Circadian influence means “the right time for you to sleep,” which may also differ depending on a person’s age. There’s also the real circadian clock that sets the best time for you to sleep. Meanwhile, circadian pro-wakefulness influence inhibits your sleep. If you’re used to being awake in the morning, you might have trouble falling asleep while the sun’s still up.

The second influence is the homeostatic factor. The longer you’ve been awake, the greater your need to get some sleep. When you nap in the afternoon, this drive is reduced. Napping also affects sleep depth at night.

While there’s no study that confirms that you have to fall asleep at the same time every night, you have a leeway of about two hours to get good quality sleep.

According to the psychologist, light has acute and chronic effects on sleep. First, the acute effect is that light at the lower frequencies may make you feel alert and change circadian time at different points of the 24-hour circadian cycle. At certain parts of the circadian cycle, extra hours of light will suppress melatonin.

With lower overall melatonin levels, you aren’t as well-protected against certain cancers. You’ll also have fewer antioxidants. This confirms that it’s better to sleep in a darker room. Eliminate TVs or gadgets in your room because they can distract you. Put your phone away so you don’t stay up late checking your social media.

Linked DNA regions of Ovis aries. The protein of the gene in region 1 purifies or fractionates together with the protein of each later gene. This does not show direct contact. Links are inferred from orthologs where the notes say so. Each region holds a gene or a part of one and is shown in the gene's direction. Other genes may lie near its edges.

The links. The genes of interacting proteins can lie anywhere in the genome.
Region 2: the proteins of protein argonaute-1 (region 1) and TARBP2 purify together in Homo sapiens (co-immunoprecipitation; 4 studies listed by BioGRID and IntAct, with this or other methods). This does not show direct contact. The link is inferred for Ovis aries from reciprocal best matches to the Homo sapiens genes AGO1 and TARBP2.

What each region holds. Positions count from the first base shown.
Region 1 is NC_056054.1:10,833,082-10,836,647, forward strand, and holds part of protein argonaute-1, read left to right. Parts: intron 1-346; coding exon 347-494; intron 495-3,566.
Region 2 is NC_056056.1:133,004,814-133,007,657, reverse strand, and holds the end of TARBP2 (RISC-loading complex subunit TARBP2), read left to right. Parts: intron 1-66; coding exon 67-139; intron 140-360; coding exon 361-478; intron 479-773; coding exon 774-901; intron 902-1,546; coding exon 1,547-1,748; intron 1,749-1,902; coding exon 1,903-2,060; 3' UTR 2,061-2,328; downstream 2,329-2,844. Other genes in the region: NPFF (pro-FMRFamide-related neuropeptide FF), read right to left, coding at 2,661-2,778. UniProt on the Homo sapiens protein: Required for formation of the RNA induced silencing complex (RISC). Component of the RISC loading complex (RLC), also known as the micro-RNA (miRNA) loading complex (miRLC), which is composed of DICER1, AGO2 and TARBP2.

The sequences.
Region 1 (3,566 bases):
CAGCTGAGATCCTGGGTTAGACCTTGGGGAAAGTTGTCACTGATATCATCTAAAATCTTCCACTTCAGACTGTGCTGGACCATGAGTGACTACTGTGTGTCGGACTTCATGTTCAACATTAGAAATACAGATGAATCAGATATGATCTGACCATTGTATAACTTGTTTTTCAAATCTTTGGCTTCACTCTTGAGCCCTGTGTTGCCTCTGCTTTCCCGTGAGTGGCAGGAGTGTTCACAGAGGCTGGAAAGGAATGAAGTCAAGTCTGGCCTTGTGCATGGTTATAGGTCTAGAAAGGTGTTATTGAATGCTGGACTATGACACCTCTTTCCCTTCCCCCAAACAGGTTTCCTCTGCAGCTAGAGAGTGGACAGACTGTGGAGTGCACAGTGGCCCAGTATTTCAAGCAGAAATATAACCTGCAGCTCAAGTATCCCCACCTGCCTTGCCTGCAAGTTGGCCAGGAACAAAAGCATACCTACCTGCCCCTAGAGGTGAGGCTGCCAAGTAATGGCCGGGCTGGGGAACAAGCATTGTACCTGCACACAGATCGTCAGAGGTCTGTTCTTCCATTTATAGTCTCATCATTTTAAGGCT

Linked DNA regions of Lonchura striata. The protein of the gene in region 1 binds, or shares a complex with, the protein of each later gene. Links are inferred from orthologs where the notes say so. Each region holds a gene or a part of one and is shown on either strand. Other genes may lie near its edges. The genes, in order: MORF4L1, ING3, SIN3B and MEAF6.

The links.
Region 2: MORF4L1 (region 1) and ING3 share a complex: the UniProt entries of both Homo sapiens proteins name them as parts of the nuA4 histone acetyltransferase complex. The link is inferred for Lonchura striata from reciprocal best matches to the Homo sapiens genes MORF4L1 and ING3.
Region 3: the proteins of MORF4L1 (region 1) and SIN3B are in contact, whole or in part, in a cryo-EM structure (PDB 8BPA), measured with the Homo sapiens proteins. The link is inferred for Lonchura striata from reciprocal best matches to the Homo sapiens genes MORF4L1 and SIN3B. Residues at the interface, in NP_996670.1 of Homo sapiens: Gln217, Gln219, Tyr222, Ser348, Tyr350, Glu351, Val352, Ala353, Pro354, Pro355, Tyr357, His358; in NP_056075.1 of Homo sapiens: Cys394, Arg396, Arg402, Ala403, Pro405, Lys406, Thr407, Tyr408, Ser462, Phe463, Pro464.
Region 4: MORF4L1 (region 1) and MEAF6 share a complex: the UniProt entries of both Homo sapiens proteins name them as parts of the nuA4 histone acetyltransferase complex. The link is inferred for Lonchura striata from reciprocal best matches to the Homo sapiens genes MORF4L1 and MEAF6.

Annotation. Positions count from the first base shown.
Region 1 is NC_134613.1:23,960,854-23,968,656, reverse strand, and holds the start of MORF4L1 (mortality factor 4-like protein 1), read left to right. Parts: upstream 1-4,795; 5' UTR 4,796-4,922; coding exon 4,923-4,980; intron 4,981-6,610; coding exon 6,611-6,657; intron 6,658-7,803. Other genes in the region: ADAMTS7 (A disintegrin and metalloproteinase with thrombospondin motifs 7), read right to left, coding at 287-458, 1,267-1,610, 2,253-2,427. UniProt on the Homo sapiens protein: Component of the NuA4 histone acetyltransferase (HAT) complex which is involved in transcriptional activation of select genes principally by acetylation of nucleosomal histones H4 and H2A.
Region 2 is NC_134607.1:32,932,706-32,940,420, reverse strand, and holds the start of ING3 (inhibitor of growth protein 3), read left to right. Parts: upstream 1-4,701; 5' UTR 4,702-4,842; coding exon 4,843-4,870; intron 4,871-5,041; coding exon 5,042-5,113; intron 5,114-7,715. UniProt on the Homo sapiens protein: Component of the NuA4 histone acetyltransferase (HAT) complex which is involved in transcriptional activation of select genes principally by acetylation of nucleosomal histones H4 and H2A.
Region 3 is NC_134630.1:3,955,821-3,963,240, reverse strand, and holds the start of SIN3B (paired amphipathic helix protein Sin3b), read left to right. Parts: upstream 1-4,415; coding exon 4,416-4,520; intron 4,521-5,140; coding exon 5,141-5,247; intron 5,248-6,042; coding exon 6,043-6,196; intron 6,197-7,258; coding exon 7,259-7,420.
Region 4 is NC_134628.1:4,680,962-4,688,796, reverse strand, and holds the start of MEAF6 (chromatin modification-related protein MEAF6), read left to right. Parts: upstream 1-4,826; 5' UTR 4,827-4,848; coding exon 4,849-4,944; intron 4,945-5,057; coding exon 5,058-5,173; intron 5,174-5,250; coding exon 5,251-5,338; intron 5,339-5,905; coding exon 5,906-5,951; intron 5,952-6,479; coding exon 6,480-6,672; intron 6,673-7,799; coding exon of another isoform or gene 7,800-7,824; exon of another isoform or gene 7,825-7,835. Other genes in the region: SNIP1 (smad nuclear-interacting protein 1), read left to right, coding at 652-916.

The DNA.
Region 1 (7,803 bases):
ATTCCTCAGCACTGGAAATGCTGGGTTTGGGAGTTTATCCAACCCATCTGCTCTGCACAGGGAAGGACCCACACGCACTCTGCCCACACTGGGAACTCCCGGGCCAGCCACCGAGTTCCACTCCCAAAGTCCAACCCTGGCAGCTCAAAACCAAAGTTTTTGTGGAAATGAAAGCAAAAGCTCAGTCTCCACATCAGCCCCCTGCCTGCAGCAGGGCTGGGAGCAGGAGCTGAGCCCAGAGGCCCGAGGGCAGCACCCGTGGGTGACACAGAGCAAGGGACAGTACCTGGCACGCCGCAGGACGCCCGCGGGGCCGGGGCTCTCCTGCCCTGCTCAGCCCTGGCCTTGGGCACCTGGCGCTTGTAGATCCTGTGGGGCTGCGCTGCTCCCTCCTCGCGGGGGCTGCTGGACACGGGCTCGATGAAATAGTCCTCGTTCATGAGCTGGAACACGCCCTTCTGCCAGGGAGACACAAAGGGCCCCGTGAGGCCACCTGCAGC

In a separate study, Dr. Ulysses Magalang of Ohio State University discovered that simply having a nightlight in a room can increase insulin resistance. It even makes humans prone to weight gain.

On sleeping in and napping

Dr. Seavey noted that since sleep is “controlled by circadian and homeostatic factors,” there’s no such thing as sleeping too much. While you may feel hungover after sleeping in on weekends, it’s still sleep that your body needs.

You often feel tired after sleeping in because you’ve gone into a deep sleep. When you wake up, you’re still in a sleep inertia phase. This just means you’re not totally out of that sleep yet. It’s not bad to sleep in, but try to get enough sleep throughout the week so you don’t have to sleep in on weekends.

Dr. Seavey added that research at UPenn disproved the myth that you can “reduce your sleep time during the week and then catch up on the weekend.” Data from a mouse model revealed that mice suffer from “lasting neural injury and neuron loss in specific groups of neurons with sleep loss.”

The mice lost locus coeruleus neurons, which, when injured in animal models, may worsen Alzheimer’s pathology. This implies that short sleep early in life “could hasten the onset of Alzheimer’s.”

Napping is a gray area, but Dr. Seavey advised that it’s better to nap, especially if you work long shifts as the brain is often stressed when you’re awake for a long stretch of time.

Sleep deprivation is linked to poor performance. Since the neurons are activated when you wake up, staying up forces them to constantly remain active.

But when neurons are active for too long, they develop oxidative stress. Proteins also misfire, which implies that sleep deprivation is bad for your physical and mental health.

You can read more articles about the link between sleep and mental health at Brain.news.

Sources include:



comments powered by Disqus